387 U.S. 136 (1967), 39, Abbott Laboratories v. Gardner

Docket Nº:No. 39
Citation:387 U.S. 136, 87 S.Ct. 1507, 18 L.Ed.2d 681
Party Name:Abbott Laboratories v. Gardner
Case Date:May 22, 1967
Court:United States Supreme Court
 
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Page 136

387 U.S. 136 (1967)

87 S.Ct. 1507, 18 L.Ed.2d 681

Abbott Laboratories

v.

Gardner

No. 39

United States Supreme Court

May 22, 1967

Argued January 16, 1967

CERTIORARI TO THE UNITED STATES COURT OF APPEALS

FOR THE THIRD CIRCUIT

Syllabus

The Commissioner of Food and Drugs, exercising authority delegated to him by the Secretary of Health, Education, and Welfare, issued regulations requiring that labels and advertisements for prescription drugs which bear proprietary names for the drugs or the ingredients carry the corresponding "established name" (designated by the Secretary) every time the proprietary or trade name is used. These regulations were designed to implement the 1962 amendment to § 502(e)(1)(B) of the Federal Food, Drug, and Cosmetic Act. Petitioners, drug manufacturers and a manufacturers' association, challenged the regulations on the ground that the Commissioner exceeded his authority under the statute. The District Court granted the declaratory and injunctive relief sought, finding that the scope of the statute was not as broad as that of the regulations. The Court of Appeals reversed without reaching the merits, holding that pre-enforcement review of the regulations was unauthorized and beyond the jurisdiction of the District Court, and that no "actual case or controversy" existed.

Held:

1. Preenforcement review of these regulations is not prohibited by the Federal Food, Drug, and Cosmetic Act. Pp. 139-148.

(a) The courts should restrict access to judicial review only upon a showing of "clear and convincing evidence" of a contrary legislative intent. Rusk v. Cort, 369 U.S. 367, 379-380. Pp. 139-141.

(b) The statutory scheme in the food and drug area does not exclude pre-enforcement judicial review. Pp. 141-144.

(c) The special review provisions of § 701(f) of the Act, applying to regulations embodying technical factual determinations, were simply intended to assure adequate judicial review of such agency decisions, and manifest no congressional purpose to eliminate review of other kinds of agency action. P. 144.

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(d) The saving clause of § 701(f)(6), which states that the "remedies provided for in this subsection shall be in addition to and not in substitution for any other remedies provided by law," does not foreclose pre-enforcement judicial review, and should be read in harmony with the policy favoring judicial review expressed in the Administrative Procedure Act and court decisions. Pp. 144-146.

(e) Ewing v. Mytinger & Casselberry Inc., 339 U.S. 594, which did not concern the promulgation of a self-operative industry-wide regulation, distinguished. Pp. 146-148.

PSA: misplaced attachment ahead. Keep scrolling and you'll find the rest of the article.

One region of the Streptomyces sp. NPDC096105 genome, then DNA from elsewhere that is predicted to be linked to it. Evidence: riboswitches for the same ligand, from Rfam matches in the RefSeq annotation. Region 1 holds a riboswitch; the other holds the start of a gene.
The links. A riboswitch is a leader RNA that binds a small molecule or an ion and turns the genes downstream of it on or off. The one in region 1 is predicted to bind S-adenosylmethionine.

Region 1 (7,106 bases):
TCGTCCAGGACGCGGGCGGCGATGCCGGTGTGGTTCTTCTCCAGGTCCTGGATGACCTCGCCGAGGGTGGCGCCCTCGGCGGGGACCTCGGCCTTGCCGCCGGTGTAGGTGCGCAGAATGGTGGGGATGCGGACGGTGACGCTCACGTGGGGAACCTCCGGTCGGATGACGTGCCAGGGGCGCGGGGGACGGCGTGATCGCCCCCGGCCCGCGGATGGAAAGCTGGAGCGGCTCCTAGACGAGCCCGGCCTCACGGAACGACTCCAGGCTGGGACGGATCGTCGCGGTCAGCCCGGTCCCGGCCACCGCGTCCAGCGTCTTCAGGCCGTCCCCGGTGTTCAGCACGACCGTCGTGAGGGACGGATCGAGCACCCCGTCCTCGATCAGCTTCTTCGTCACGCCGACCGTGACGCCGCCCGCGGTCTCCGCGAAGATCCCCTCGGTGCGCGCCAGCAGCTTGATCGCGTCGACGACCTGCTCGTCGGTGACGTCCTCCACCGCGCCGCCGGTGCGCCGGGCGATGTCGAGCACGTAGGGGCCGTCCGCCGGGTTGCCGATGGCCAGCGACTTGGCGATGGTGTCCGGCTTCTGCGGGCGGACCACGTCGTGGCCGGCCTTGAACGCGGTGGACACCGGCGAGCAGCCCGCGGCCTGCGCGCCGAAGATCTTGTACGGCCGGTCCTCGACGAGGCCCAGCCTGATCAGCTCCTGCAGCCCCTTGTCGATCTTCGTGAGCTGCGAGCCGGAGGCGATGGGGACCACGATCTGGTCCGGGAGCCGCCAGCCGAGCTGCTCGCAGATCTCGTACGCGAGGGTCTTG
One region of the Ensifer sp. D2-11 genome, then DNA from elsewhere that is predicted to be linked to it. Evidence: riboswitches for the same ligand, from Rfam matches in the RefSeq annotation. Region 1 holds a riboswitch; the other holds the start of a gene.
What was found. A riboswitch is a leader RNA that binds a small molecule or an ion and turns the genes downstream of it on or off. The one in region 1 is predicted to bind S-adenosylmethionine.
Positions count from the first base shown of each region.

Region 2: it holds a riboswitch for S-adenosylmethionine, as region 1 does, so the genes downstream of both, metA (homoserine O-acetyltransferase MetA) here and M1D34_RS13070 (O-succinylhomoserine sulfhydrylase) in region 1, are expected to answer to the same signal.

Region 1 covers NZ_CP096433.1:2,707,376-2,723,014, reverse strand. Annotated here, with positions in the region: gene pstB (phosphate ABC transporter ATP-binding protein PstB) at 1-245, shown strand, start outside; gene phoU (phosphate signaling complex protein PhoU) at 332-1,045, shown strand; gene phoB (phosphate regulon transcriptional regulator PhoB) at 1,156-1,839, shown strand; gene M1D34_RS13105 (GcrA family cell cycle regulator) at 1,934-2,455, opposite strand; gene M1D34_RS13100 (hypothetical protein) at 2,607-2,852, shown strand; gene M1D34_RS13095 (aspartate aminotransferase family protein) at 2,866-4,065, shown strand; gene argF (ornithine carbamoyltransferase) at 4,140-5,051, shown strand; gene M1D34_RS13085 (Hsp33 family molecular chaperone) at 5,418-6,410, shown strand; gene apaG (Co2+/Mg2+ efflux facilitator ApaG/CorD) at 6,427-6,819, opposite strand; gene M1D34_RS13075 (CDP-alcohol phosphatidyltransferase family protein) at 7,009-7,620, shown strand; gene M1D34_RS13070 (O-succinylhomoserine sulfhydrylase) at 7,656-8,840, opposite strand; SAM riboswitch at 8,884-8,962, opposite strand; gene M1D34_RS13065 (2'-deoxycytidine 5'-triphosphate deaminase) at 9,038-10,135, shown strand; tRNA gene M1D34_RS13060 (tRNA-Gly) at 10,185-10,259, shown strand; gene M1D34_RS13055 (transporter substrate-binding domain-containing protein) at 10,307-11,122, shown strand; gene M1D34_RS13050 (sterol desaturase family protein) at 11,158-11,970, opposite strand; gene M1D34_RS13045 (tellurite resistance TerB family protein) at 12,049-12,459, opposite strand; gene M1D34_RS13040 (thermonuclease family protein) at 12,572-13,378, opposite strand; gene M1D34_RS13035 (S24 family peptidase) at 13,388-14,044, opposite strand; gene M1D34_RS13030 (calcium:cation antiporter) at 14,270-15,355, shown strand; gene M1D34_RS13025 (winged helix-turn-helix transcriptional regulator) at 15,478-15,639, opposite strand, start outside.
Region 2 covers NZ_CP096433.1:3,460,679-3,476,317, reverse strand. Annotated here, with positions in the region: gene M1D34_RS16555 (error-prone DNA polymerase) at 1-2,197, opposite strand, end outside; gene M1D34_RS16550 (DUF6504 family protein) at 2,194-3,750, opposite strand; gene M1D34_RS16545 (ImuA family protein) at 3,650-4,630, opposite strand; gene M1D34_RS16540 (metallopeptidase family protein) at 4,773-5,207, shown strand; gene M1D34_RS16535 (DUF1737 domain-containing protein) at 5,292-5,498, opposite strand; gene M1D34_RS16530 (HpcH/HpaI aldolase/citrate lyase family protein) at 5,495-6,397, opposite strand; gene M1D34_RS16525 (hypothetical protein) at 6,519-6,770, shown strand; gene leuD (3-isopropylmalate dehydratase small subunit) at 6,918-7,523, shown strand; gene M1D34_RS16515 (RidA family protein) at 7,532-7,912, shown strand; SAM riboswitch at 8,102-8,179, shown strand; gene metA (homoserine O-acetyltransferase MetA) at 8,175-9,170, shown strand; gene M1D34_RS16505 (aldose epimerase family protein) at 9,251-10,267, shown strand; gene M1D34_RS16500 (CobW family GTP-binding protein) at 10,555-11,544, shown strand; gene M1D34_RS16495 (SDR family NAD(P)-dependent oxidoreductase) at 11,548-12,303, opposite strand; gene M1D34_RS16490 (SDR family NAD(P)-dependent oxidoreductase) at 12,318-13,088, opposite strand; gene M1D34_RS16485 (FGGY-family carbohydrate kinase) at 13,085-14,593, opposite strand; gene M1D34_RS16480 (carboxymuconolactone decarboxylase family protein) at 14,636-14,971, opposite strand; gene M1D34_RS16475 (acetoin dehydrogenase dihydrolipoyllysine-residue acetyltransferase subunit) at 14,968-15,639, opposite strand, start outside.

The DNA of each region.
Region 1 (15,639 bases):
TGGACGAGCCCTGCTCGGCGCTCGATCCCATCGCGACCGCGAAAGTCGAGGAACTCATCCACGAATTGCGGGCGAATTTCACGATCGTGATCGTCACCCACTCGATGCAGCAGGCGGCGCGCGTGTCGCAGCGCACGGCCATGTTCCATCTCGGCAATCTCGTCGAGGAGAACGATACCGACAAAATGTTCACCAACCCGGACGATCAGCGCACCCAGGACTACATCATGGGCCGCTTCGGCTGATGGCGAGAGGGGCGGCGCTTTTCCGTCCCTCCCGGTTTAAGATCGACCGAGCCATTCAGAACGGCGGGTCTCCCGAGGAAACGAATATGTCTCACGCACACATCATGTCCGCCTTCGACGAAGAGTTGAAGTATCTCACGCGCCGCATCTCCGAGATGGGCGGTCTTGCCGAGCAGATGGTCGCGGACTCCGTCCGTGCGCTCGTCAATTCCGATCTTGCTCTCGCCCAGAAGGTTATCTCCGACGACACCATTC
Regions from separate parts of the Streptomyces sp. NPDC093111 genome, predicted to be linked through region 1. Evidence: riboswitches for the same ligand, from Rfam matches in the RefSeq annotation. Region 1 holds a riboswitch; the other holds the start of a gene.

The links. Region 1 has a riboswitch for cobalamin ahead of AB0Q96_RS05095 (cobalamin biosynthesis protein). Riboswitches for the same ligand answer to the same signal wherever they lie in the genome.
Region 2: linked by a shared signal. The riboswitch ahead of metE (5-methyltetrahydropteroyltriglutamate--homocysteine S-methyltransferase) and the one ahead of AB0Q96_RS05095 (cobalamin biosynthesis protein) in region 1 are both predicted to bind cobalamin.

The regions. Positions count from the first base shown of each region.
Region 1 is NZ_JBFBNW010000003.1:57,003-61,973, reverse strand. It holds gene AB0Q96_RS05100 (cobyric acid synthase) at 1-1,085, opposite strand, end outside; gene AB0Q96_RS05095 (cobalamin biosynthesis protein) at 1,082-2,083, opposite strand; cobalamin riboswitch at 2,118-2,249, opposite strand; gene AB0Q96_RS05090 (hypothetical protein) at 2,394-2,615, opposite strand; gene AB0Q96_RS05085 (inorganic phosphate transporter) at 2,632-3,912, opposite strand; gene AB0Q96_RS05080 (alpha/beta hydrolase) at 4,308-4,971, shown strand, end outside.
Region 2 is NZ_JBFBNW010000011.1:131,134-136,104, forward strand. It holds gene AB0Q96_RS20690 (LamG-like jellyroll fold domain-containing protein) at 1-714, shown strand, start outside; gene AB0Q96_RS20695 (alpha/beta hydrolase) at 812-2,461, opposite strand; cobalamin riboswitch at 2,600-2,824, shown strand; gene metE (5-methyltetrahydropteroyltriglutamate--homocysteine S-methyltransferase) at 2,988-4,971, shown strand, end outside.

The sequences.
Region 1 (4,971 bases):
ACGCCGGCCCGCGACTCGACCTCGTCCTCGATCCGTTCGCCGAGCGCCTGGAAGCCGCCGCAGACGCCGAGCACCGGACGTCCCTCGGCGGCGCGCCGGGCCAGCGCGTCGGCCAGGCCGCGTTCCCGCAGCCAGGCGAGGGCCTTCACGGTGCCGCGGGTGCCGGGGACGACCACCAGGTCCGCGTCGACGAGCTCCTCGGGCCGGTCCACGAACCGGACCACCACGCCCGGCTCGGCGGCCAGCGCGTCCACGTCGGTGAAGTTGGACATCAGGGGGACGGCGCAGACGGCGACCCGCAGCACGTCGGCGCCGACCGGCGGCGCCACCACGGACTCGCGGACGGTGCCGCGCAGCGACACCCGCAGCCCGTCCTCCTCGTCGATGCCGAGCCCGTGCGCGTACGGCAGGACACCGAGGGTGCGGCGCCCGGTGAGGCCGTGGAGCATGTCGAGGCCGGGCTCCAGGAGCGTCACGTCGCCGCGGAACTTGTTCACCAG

2. This case presents a controversy "ripe" for judicial resolution. Pp. 148-156.

(a) The issue of statutory construction is purely legal, and the regulations are "final agency action" within § 10 of the Administrative Procedure Act. Columbia Broadcasting System v. United States, 316 U.S. 407, and similar cases followed. Pp. 149-152.

(b) The impact of the regulations upon petitioners is sufficiently direct and immediate as to render the issue appropriate for judicial review at this stage. Pp. 152-154.

(c) Here, the pre-enforcement challenge by nearly all prescription drug manufacturers is not calculated to delay or impede effective enforcement of the Federal Food, Drug, and Cosmetic Act. Pp. 154-155.

352 F.2d 286, reversed and remanded.

HARLAN, J., lead opinion

MR. JUSTICE HARLAN delivered the opinion of the Court.

In 1962, Congress amended the Federal Food, Drug, and Cosmetic Act (52 Stat. 1040, as amended by the Drug Amendments of 1962, 76 Stat. 780, 21 U.S.C. § 301 et seq.), to require manufacturers of prescription drugs to print the "established name" of the drug "prominently

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and in type at least half as large as that used thereon for any proprietary name or designation for such [87 S.Ct. 1510] drug," on labels and other printed material, § 502(e)(1)(B), 21 U.S.C. § 352(e)(1)(B). The "established name" is one designated by the Secretary of Health, Education, and Welfare pursuant to § 502(e)(2) of the Act, 21 U.S.C. § 352(e)(2); the "proprietary name" is usually a trade name under which a particular drug is marketed. The underlying purpose of the 1962 amendment was to bring to the attention of doctors and patients the fact that many of the drugs sold under familiar trade names are actually identical to drugs sold under their "established" or less familiar trade names at significantly lower prices. The Commissioner of Food and Drugs, exercising authority delegated to him by the Secretary, 22 Fed.Reg. 1051, 25 Fed.Reg. 8625, published proposed regulations designed to implement the statute, 28 Fed.Reg. 1448. After inviting and considering comments submitted by interested parties, the Commissioner promulgated the following regulation for the "efficient enforcement" of the Act, § 701(a), 21 U.S.C. § 371(a):